19. ^ "Substation". New South Wales State Heritage Register. Department of Planning & Environment. H00938. Retrieved 18 May 2018. Text is licensed by State of New South Wales (Department of Planning and Environment) under CC-BY 4.0 licence.
  20. ^ "BOM – Manly". May 2020.
  21. ^ "Kelly Slater Helps Launch Australian WSR". World Surfing Reserves. 10 March 2012. Archived from the original on 14 March 2012. Retrieved 11 March 2012.
  22. ^ "The real Great Gatsby locations". The Daily Telegraph. 14 May 2013. Retrieved 23 December 2017.
  23. ^ Australian Bureau of Statistics (28 June 2022). "Manly (NSW)". 2021 Census QuickStats. Retrieved 17 April 2024. Edit this at Wikidata
  24. ^ Kimmorley, Sarah (7 May 2015). "The 25 richest suburbs in Australia". businessinsider.com.au. Archived from the original on 10 May 2015. Retrieved 3 April 2018.
  25. ^ The Heritage of Australia, Macmillan Company, 1981, p.2/42
  26. ^ Museum, Powerhouse. "Cardinals Palace, Manly". Powerhouse Museum. Retrieved 9 May 2013.
  27. ^ a b Heritage of Australia, p. 2/42
  28. ^ "Manly". Sydney.com. Retrieved 27 January 2013.
  29. ^ "What to do in Manly – Festivals". ManlyAustralia.com. Retrieved 27 January 2013.
  30. ^ "BBC commissions new Aussie soap". BBC News. 1 December 2007. Retrieved 1 December 2007.
  31. ^ "Homepage - Manly Warringah District Cricket Club".
  32. ^ Mayor of Bath Twinning Associations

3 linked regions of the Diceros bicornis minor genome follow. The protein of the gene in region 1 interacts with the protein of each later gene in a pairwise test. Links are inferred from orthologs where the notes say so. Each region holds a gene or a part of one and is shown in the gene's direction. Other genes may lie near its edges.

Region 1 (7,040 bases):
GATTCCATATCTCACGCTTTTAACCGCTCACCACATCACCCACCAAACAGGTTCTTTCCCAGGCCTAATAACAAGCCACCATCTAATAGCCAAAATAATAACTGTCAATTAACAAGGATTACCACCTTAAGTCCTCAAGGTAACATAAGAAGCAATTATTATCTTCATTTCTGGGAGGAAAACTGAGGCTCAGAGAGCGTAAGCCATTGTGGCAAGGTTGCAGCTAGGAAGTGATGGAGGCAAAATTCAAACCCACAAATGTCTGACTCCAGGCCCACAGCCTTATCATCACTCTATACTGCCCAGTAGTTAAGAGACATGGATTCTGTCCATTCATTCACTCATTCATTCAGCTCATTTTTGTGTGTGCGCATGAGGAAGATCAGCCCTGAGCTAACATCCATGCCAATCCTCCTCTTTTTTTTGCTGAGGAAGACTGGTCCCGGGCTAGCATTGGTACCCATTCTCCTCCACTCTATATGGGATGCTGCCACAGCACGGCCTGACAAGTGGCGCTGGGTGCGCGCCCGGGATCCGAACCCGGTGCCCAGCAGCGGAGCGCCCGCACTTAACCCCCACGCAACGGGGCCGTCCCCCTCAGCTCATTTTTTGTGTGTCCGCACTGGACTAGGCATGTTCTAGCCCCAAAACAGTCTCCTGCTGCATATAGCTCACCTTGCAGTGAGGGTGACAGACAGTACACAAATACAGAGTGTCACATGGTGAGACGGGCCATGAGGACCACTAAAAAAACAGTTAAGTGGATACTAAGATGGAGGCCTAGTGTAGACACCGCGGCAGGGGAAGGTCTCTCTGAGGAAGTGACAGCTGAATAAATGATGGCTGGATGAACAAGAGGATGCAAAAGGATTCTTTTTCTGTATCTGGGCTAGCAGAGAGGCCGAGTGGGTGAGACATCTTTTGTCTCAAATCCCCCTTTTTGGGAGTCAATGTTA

33. ^ Patterson, Robbie (17 February 2017). "Premier Gladys Berejiklian sticks to Mike Baird's promise to build a tunnel bypassing the Spit Bridge". Manly Daily. Archived from the original on 17 April 2024. Retrieved 17 April 2024 – via The Daily Telegraph. Ms Berejiklian, who was born in Manly Hospital and grew up on the peninsula, said despite the resignation of Manly MP Mike Baird from the premiership, locals could expect the same level of dedication.
  34. ^ Chancellor, Johnathan (23 February 2018). "Flume buys Sydney bolthole in Manly". The Daily Telegraph. Archived from the original on 17 April 2024. Retrieved 17 April 2024 – via realestate.com.au.
  35. ^ Khoo, Valerie (20 October 2021). "The rise and rise of Thomas Keneally". St George & Sutherland Shire Leader. Archived from the original on 17 April 2024. Retrieved 17 April 2024. Tom Keneally only has to step outside his home office, where he pens his bestselling novels, near North Head in Manly to be reminded of the path that he could have taken in life. A stone's throw from the heritage-listed sandstone landmark St Patrick's Seminary, it was here, decades ago, where Keneally made a decision that changed the course of his life. On course to become a Catholic priest, he quit his training after six years and began to write.
  36. ^ "Zali Steggall MP". openpolitics.au. 3. Real Estate. Archived from the original on 17 April 2024. Retrieved 17 April 2024. Location Manly, NSW
  37. ^ "Meet Zali". zalisteggall.com.au. Archived from the original on 17 April 2024. Retrieved 17 April 2024. I was born in Manly hospital in 1974 and lived in Manly with my parents and older brother Zeke. During my childhood, I also lived in the French alps for a while and that is where I developed my love of skiing. Manly was never far from our thoughts and my mum, Dr Susan Steggall, documented these years in Alpine Beach: A Family Adventure.
  38. ^ Michael Miller (22 February 2012). "Huntington finds a sister in Manly". Los Angeles Times. Archived from the original on 10 August 2016. Retrieved 4 September 2017.

External links[edit]

33°47′46″S 151°16′58″E / 33.7962°S 151.2827°E / -33.7962; 151.2827